The siege of Sarajevo is both subject and backdrop in this multilayered love story from Italian Mazzantini (Don’t Move, 2004, etc.).
Gemma leaves her comfortable apartment in Rome (and her understanding husband Giuliano) to visit Sarajevo with her son Pietro because an exhibit commemorating the siege will include photographs by Pietro’s father Diego. Sixteen years earlier, Gemma escaped war-torn Sarajevo with infant Pietro while Diego remained behind and later died. Now as middle-aged Gemma uses the visit to repair her relationship with Pietro, whose extreme adolescent disaffection has unnerved her, she also confronts her youthful past. Graduate student Gemma first met and fell in love with Diego, a bohemian photographer from Genoa, while visiting Sarajevo in the 1980s. Poet and Sarajevo tourist guide Gojko, himself more than half in love with Gemma, threw the two together. After many upheavals, including Gemma’s marriage and divorce from a conventional Roman businessman, the two lovers found passionate, if temporary happiness. They desperately wanted children, but Gemma learned she could not conceive, and Diego’s police record ruled out adoption as an option. They decided to look for a surrogate. While they were back in Sarajevo on what they thought would be a vacation, Gojko put them in touch with a young musician named Aska who wanted money to escape. Unfortunately, the unrest was beginning by then and the doctor they paid to implant the eggs disappeared. Gemma pushed Diego and Aska to conceive “naturally” but then was besieged by guilt and jealousy—just as Sarajevo was besieged and torn apart; Mazzantini brings the Bosnian civil war to violent life. Looking back, Gemma still wonders if she exchanged Diego for her baby. Only now, learning the truth of Pietro’s conception, does she begin to understand the full magnitude of loss that occurred, and the horror as well as the redemptive power of love.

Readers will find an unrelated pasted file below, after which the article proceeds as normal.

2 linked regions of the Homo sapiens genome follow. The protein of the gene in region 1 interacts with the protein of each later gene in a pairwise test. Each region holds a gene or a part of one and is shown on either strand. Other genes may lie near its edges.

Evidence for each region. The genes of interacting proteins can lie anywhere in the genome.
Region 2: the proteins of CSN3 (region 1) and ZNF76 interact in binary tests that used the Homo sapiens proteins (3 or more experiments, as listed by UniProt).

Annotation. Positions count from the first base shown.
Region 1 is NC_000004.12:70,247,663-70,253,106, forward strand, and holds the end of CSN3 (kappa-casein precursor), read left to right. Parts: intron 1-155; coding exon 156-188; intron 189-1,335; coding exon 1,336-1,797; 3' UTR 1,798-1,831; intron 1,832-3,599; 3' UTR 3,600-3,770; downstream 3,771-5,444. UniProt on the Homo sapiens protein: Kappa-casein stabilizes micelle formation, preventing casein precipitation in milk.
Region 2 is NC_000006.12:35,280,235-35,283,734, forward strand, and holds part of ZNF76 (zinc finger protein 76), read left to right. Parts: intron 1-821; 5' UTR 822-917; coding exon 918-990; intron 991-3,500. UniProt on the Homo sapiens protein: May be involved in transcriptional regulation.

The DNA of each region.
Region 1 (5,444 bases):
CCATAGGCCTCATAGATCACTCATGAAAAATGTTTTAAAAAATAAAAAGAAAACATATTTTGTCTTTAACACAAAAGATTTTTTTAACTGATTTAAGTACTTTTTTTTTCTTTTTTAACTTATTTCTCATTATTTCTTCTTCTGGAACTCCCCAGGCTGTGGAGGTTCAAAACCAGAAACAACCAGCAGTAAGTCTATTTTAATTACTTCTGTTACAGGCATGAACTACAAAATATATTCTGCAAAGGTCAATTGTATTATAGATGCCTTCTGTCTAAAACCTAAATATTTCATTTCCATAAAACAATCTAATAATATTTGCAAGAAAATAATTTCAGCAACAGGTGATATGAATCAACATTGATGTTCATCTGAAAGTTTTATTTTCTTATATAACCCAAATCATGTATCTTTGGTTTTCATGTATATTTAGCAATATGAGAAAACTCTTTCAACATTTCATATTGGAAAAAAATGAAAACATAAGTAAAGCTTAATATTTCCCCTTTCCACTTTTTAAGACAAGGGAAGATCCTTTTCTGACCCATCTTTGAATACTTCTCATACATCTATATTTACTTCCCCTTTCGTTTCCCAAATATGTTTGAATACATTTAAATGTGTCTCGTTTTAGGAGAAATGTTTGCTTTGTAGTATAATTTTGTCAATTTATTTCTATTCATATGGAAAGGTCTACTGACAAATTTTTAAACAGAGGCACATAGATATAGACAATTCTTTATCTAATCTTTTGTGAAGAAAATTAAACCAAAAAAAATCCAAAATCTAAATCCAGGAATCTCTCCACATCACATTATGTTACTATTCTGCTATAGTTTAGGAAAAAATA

Too bad the overly packed novel’s repetitiveness may lose some readers because Mazzantini’s depictions of love, maternal and romantic, are powerfully raw.